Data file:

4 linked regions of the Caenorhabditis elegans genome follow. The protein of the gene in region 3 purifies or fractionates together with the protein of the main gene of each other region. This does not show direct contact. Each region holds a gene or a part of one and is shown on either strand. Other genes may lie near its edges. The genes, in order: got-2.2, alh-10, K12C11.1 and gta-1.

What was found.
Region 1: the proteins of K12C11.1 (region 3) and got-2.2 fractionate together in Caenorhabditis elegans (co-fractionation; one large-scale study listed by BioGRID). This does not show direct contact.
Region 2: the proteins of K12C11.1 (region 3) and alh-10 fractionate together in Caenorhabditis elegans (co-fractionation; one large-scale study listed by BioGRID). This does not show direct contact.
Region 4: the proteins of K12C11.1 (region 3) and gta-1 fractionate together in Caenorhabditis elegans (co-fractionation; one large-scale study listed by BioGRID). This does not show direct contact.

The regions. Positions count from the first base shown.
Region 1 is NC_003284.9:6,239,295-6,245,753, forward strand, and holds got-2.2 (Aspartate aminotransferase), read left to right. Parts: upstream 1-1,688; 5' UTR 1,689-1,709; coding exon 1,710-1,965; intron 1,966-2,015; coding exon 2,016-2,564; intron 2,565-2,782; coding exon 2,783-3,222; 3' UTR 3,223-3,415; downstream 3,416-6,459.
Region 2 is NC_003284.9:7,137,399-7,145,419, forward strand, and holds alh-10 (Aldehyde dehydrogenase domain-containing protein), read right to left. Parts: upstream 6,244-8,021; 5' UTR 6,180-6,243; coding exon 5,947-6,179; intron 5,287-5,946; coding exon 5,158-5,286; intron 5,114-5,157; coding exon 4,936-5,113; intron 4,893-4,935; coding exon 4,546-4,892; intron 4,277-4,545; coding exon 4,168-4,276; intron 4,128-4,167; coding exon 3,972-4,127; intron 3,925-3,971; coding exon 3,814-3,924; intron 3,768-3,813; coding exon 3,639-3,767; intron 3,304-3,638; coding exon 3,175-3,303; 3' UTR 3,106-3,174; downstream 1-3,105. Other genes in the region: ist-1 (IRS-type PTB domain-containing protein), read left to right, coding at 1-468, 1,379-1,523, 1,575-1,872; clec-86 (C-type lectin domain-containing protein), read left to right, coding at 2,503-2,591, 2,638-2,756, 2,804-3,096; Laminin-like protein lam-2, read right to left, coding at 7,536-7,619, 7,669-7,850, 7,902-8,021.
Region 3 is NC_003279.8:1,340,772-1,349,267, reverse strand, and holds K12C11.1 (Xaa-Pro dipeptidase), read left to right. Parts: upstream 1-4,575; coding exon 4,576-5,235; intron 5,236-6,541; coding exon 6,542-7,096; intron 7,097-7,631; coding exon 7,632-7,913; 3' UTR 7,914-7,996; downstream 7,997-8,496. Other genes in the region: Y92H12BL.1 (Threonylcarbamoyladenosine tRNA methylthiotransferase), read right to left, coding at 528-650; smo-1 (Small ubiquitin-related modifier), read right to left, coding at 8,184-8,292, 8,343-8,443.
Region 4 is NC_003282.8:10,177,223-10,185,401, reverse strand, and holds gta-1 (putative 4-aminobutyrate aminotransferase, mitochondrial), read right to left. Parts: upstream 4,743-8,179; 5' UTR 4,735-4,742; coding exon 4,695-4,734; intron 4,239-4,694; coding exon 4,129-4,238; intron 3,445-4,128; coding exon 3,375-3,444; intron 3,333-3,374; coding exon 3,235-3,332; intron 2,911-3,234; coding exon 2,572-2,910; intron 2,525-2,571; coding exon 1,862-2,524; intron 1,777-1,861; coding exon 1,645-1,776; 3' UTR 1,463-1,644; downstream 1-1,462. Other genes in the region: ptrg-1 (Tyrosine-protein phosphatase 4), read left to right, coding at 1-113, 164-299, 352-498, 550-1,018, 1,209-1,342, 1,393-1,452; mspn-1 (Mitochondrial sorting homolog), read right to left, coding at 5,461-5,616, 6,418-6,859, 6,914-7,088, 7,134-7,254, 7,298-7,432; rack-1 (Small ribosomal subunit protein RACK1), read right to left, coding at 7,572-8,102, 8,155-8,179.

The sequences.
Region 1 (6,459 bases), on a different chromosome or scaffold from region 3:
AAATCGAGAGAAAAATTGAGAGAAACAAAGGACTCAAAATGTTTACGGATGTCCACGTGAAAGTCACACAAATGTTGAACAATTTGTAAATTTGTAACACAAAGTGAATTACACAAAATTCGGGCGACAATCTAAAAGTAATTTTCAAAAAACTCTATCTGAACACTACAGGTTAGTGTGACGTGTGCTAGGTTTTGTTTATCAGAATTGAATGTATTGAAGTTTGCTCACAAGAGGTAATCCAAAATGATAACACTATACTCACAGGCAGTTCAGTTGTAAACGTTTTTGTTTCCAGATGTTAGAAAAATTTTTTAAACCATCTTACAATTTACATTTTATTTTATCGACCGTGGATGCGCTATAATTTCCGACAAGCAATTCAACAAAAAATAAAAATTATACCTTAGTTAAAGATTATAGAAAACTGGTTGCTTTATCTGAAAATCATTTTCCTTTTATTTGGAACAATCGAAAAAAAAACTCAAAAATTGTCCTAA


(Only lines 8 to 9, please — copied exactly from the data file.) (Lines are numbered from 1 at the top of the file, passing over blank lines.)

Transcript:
Region 2 is NC_003284.9:7,137,399-7,145,419, forward strand, and holds alh-10 (Aldehyde dehydrogenase domain-containing protein), read right to left. Parts: upstream 6,244-8,021; 5' UTR 6,180-6,243; coding exon 5,947-6,179; intron 5,287-5,946; coding exon 5,158-5,286; intron 5,114-5,157; coding exon 4,936-5,113; intron 4,893-4,935; coding exon 4,546-4,892; intron 4,277-4,545; coding exon 4,168-4,276; intron 4,128-4,167; coding exon 3,972-4,127; intron 3,925-3,971; coding exon 3,814-3,924; intron 3,768-3,813; coding exon 3,639-3,767; intron 3,304-3,638; coding exon 3,175-3,303; 3' UTR 3,106-3,174; downstream 1-3,105. Other genes in the region: ist-1 (IRS-type PTB domain-containing protein), read left to right, coding at 1-468, 1,379-1,523, 1,575-1,872; clec-86 (C-type lectin domain-containing protein), read left to right, coding at 2,503-2,591, 2,638-2,756, 2,804-3,096; Laminin-like protein lam-2, read right to left, coding at 7,536-7,619, 7,669-7,850, 7,902-8,021.
Region 3 is NC_003279.8:1,340,772-1,349,267, reverse strand, and holds K12C11.1 (Xaa-Pro dipeptidase), read left to right. Parts: upstream 1-4,575; coding exon 4,576-5,235; intron 5,236-6,541; coding exon 6,542-7,096; intron 7,097-7,631; coding exon 7,632-7,913; 3' UTR 7,914-7,996; downstream 7,997-8,496. Other genes in the region: Y92H12BL.1 (Threonylcarbamoyladenosine tRNA methylthiotransferase), read right to left, coding at 528-650; smo-1 (Small ubiquitin-related modifier), read right to left, coding at 8,184-8,292, 8,343-8,443.